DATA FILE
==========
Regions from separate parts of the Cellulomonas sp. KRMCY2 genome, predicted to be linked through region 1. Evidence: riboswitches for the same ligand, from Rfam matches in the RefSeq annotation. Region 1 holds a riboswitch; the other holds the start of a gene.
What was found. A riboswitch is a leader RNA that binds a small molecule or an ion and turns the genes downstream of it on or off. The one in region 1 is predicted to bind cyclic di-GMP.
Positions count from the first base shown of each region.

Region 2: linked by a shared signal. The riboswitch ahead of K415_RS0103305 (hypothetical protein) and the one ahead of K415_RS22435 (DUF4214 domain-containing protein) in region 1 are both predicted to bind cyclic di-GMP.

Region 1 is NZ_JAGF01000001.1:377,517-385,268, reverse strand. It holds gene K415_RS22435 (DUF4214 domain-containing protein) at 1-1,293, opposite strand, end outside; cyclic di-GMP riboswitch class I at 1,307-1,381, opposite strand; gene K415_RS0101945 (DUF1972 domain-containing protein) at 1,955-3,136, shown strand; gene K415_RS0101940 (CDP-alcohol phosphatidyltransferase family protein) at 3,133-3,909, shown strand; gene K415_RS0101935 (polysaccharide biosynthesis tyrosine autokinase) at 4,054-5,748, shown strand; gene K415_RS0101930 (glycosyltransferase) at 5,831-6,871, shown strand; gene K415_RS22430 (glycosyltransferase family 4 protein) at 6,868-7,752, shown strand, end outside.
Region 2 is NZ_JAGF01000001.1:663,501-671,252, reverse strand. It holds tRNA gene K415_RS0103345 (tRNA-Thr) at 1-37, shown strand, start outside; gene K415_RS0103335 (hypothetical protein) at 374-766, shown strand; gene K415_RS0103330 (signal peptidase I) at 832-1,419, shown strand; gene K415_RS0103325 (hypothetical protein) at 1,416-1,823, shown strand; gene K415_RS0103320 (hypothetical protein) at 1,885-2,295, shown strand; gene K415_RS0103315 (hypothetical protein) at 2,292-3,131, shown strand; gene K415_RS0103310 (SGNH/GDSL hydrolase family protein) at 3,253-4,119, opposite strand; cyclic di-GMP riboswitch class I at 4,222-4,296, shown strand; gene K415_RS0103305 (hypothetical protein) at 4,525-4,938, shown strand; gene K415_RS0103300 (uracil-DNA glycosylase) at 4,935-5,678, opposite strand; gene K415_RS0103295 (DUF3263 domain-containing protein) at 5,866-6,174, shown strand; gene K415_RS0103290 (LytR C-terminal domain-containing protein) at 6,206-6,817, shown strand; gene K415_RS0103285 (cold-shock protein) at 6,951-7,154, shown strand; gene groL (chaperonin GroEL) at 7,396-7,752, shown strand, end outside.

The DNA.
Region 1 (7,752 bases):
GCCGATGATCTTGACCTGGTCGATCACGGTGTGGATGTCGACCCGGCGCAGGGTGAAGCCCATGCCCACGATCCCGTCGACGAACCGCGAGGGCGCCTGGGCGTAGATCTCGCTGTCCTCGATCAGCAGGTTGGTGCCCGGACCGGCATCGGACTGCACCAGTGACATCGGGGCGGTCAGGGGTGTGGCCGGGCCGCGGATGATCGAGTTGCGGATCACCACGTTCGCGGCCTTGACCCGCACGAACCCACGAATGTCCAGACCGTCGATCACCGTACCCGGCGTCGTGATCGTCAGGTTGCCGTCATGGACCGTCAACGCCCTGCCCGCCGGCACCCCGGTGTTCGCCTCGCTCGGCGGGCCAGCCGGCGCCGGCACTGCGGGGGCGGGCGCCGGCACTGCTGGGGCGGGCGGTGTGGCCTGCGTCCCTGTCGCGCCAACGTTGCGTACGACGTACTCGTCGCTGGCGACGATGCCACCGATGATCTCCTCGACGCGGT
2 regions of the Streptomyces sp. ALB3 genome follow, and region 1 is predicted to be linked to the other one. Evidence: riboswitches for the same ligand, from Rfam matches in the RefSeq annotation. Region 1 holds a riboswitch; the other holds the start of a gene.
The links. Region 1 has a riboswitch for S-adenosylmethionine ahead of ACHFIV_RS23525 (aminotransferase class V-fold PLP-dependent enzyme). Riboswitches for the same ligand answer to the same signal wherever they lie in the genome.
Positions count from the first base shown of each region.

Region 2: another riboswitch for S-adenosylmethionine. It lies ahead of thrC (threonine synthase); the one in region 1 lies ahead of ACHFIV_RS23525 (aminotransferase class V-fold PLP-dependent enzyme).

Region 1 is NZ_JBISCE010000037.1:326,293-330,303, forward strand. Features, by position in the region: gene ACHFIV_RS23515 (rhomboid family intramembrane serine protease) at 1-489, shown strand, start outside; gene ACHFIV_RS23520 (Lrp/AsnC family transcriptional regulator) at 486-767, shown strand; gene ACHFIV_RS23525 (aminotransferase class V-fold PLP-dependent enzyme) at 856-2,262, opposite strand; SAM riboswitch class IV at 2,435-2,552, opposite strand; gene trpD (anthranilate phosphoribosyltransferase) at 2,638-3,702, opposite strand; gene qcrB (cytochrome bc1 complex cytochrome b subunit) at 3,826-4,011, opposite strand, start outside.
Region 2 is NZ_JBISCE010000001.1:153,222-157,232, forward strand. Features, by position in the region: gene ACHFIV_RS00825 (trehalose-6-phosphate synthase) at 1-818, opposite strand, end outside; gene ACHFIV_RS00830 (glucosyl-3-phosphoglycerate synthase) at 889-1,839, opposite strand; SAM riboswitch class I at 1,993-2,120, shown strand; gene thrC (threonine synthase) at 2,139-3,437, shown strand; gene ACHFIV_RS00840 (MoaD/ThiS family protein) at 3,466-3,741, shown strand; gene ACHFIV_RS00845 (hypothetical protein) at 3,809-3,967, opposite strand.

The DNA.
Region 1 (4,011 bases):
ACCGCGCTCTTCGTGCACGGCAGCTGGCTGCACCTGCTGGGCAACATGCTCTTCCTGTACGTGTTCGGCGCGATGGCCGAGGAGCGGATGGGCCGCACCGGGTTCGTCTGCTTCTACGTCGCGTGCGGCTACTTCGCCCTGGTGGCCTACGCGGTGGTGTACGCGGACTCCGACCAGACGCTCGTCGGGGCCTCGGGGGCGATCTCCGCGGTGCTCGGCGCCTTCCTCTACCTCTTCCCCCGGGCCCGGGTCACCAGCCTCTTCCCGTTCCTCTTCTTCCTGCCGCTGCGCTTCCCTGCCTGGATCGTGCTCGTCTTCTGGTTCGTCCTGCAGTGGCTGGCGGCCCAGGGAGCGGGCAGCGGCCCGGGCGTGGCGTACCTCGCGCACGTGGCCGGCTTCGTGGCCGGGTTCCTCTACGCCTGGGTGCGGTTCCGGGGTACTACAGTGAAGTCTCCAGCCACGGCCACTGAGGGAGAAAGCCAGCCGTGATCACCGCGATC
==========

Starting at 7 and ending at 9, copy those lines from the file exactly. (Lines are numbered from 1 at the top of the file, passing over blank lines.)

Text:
The DNA.
Region 1 (7,752 bases):
GCCGATGATCTTGACCTGGTCGATCACGGTGTGGATGTCGACCCGGCGCAGGGTGAAGCCCATGCCCACGATCCCGTCGACGAACCGCGAGGGCGCCTGGGCGTAGATCTCGCTGTCCTCGATCAGCAGGTTGGTGCCCGGACCGGCATCGGACTGCACCAGTGACATCGGGGCGGTCAGGGGTGTGGCCGGGCCGCGGATGATCGAGTTGCGGATCACCACGTTCGCGGCCTTGACCCGCACGAACCCACGAATGTCCAGACCGTCGATCACCGTACCCGGCGTCGTGATCGTCAGGTTGCCGTCATGGACCGTCAACGCCCTGCCCGCCGGCACCCCGGTGTTCGCCTCGCTCGGCGGGCCAGCCGGCGCCGGCACTGCGGGGGCGGGCGCCGGCACTGCTGGGGCGGGCGGTGTGGCCTGCGTCCCTGTCGCGCCAACGTTGCGTACGACGTACTCGTCGCTGGCGACGATGCCACCGATGATCTCCTCGACGCGGT